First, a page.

Determine whether day-to-day workload fluctuations are noticeable and predictable. Since each technologist will work two fewer days per pay period, it's wise to schedule any additional time off on the lower-volume days. An assessment of overall workload distribution is also necessary, in order to shift routine tasks into times of maximum staff availability.

Be sure that all staff members are committed to the program. A strong sense of responsibility for the plan leads employees to fill in as needed during emergencies and vacations.

Develop a pool of reliable parttimesrs. Our part-time staff is essential for smoothing out the scheduling rough spots. For example, the part-timer scheduled for 40 hours per pay period pulls a Friday-through-Monday tour. She's able to spend more time with her children, and I gain invaluable weekend coverage. I try to keep the part-time hours as constant as possible, butthe flexibility is there when needed.

Cultivate generalists. I do not assign technologists to particular section each night. Since our workload is spread over as many as eight areas with variable nightly volumes, it is impractical to set up rigid assignments. Instead, the staff is prepared to cover whatever section currently requres the most attention. If the workload suddenly changes direction, so do the technologists.

This may sound a bit disorganized, but it works out quite well, largely because of our open-lab floor plan. A staff member can check out all areas--from specimen control to hematology, coag, urinalysis, blood bank, general chemistry, profiling, and microbiology --simply by walking down the center aisle. One lesson for new employees is determining the workload status by scanning all areas for the Stat and Attention stickers that tell us what needs to be done and how quickly.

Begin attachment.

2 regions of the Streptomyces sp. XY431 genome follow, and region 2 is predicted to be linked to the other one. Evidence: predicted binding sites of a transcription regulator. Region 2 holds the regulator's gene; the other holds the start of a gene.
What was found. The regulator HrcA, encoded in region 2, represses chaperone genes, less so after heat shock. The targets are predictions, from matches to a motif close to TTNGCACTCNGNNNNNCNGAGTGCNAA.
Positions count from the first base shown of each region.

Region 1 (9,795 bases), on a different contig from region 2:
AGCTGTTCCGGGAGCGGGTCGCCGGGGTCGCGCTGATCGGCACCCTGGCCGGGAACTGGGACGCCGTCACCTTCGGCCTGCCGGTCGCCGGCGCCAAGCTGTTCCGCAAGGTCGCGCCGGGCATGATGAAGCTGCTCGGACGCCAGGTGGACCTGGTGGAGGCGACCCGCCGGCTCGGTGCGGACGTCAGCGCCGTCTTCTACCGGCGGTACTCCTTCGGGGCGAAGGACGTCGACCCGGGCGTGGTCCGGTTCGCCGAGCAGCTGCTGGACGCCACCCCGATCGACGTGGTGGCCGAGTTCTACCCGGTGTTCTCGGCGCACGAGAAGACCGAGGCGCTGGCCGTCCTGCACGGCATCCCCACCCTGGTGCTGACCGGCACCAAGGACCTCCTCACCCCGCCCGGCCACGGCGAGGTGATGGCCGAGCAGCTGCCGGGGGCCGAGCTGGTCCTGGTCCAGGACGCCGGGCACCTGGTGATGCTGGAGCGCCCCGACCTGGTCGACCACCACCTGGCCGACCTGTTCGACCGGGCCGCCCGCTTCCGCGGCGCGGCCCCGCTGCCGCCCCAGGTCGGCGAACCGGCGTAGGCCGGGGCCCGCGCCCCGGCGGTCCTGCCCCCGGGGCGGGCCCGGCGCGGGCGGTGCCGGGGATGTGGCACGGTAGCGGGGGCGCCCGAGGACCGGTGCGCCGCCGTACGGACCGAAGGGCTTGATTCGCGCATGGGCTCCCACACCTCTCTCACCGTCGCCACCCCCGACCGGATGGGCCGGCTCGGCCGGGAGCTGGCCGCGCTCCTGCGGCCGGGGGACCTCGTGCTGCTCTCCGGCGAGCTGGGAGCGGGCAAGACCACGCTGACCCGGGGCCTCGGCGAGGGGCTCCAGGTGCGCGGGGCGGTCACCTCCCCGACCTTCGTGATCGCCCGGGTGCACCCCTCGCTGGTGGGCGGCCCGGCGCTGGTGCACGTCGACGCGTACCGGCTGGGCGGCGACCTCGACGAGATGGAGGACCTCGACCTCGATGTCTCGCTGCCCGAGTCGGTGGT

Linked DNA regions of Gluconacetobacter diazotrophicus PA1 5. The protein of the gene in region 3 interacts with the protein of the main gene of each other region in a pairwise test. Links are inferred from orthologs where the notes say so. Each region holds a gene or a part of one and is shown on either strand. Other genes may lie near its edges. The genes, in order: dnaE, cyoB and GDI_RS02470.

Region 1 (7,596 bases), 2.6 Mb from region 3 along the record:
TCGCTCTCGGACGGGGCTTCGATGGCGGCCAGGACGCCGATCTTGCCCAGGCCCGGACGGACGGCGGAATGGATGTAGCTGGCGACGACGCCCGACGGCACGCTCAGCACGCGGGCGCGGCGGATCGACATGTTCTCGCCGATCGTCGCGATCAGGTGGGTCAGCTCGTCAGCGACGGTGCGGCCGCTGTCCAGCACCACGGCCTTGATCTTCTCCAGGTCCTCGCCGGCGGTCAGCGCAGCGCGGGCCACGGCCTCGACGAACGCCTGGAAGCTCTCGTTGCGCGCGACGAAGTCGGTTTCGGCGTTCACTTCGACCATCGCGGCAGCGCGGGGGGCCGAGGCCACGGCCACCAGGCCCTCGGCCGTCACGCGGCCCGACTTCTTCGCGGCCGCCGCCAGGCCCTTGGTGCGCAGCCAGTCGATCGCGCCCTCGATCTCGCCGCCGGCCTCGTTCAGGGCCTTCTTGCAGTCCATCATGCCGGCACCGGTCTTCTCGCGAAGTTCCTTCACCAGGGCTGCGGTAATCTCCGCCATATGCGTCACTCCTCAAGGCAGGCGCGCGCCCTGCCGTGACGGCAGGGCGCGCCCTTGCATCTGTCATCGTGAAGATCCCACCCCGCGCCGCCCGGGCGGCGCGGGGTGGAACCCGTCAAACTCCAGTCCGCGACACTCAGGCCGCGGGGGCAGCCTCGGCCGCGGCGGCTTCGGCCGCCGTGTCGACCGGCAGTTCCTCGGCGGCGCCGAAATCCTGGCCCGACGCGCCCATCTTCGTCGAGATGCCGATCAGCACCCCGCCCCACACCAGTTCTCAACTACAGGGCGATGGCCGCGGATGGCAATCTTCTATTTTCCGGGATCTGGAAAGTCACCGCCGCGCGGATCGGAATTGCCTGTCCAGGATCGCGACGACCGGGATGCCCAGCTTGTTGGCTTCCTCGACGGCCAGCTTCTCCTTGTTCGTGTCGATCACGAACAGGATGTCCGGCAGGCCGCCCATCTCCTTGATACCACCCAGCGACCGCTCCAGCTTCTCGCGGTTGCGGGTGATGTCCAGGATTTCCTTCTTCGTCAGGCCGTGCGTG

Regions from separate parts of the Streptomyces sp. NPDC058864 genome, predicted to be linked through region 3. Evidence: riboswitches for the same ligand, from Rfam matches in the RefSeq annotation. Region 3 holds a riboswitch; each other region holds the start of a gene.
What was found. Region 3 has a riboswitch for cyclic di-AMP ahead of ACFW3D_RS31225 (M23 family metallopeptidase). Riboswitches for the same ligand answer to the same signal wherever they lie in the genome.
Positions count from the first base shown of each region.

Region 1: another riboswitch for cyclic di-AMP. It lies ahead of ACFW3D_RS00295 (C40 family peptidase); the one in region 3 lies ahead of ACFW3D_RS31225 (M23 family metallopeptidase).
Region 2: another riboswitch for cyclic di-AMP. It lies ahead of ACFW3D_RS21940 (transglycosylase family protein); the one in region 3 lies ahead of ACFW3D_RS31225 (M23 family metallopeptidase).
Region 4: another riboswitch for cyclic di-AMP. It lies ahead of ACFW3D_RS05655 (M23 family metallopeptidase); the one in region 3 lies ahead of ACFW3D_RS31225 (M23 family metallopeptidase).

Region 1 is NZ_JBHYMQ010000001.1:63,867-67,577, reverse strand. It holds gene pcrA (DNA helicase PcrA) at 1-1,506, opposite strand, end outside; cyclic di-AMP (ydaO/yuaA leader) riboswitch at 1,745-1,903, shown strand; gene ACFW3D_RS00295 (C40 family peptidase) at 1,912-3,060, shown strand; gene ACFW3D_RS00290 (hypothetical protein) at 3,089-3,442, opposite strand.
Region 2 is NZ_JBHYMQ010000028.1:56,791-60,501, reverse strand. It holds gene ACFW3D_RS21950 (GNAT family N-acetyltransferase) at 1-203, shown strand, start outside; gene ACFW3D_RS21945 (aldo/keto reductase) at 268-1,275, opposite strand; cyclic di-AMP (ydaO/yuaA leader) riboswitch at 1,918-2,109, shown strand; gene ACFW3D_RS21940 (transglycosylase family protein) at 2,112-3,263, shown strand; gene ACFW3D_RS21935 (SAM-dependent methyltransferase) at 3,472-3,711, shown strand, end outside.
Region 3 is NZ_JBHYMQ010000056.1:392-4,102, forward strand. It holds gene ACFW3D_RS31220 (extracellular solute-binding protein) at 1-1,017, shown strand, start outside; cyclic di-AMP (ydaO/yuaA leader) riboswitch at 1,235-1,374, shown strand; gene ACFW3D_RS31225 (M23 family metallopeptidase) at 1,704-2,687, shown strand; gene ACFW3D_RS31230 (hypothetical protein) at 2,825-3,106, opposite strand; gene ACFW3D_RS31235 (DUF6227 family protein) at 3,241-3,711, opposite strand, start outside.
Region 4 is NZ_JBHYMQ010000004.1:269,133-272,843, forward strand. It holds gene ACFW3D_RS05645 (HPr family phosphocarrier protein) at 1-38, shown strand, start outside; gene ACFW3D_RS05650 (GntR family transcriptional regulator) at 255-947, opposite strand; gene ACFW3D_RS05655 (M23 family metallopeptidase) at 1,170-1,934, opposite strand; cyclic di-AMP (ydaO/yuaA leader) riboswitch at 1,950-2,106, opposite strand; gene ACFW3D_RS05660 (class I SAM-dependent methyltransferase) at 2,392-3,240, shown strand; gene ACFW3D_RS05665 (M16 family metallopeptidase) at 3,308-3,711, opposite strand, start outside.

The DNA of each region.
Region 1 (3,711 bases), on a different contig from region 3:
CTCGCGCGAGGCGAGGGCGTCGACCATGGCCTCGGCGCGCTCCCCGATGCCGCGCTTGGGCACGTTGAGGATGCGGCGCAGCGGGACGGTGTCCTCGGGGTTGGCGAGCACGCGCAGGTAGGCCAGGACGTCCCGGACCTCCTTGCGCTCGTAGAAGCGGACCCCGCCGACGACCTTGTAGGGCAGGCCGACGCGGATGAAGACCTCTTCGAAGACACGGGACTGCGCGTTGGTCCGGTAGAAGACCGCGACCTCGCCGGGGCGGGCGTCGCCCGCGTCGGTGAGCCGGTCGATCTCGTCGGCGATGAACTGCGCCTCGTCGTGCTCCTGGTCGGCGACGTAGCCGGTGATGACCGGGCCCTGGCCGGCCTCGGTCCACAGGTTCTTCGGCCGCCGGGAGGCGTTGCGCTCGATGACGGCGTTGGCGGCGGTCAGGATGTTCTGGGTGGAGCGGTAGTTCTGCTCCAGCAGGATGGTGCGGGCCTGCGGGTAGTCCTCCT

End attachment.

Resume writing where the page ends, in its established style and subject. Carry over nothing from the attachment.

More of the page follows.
Be creative and stay flexible. We don't hesitate to adopt unusual shift hours if the workload warrants and a staff member volunteers. One technologist, for example, prefers to work from 5:30 p.m. until 3:30 a.m., and she's willing to adjust her shift four hours in either direction if necessary. This straddle shift acts as a buffer in the event of scheduling problems on the midnight shift.

Consider simultaneous implementation on both shifts. I think it's best to go all out and make the change on both shifts at the same time. Once the dust settles, you'll have a greater concentration of staff for longer periods of time and thus create the overlap that enhances efficiency.

Limit vacations to 80 hours or two work weeks. This is the only area where we take a hard line. There are no exceptions. Even so, an employee can parlay the twoweek maximum into 20 days by adding in the six days of time off at the end of the work schedule. That's all the system can handle if everyone is to get a summertime break.

Set a specific trial period, preferably well ahead of peak vacation times. We started with a threemonth trial and, having survied the summer vacation season, found that each subsequent threemonth period brought additional diffculties (as well as solutions). We moved from vacations to the holidays and winter's inclement weather. By spring, we had the system pretty well figured out, just in time to start juggling vacation requests all over again!

My best advice is to give the program a full year to prove itself. If it doesn't work, you can always go back to the traditional schedule. At the very least, you will have learned a great deal about the laboratory's volume and staffing patterns. You can always try again later, and you will be better organized than before.

Prepare schedules well in advance. This gives you time to anticipate problemes and come up with solutions. I distribute a tentative schedule roughly two months beforehand, taking into account holiday rotations and special requests. After employees see the exact dates they will be working, they can call any problems or conflicts in plans to my attention. I issue the final schedule at least one month before it takes effect. If necessary, employees can still change their hours as long as they arrange for adequate coverage and note the substitution on the master schedule.

If 10-hour shifts get wholehearted management and staff support and detailed planning and follow-through, they should reward the laboratory and its personnel with all the benefits I've mentioned. What's my next project? Getting myself on the 10-hour program!

Table: Figure I The 10-hour shift schedule
COPYRIGHT 1986 Nelson Publishing
No portion of this article can be reproduced without the express written permission from the copyright holder.
Copyright 1986 Gale, Cengage Learning. All rights reserved.

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Title Annotation:medical laboratories
Author:Maynard, M. Jean
Publication:Medical Laboratory Observer
Date:Jan 1, 1986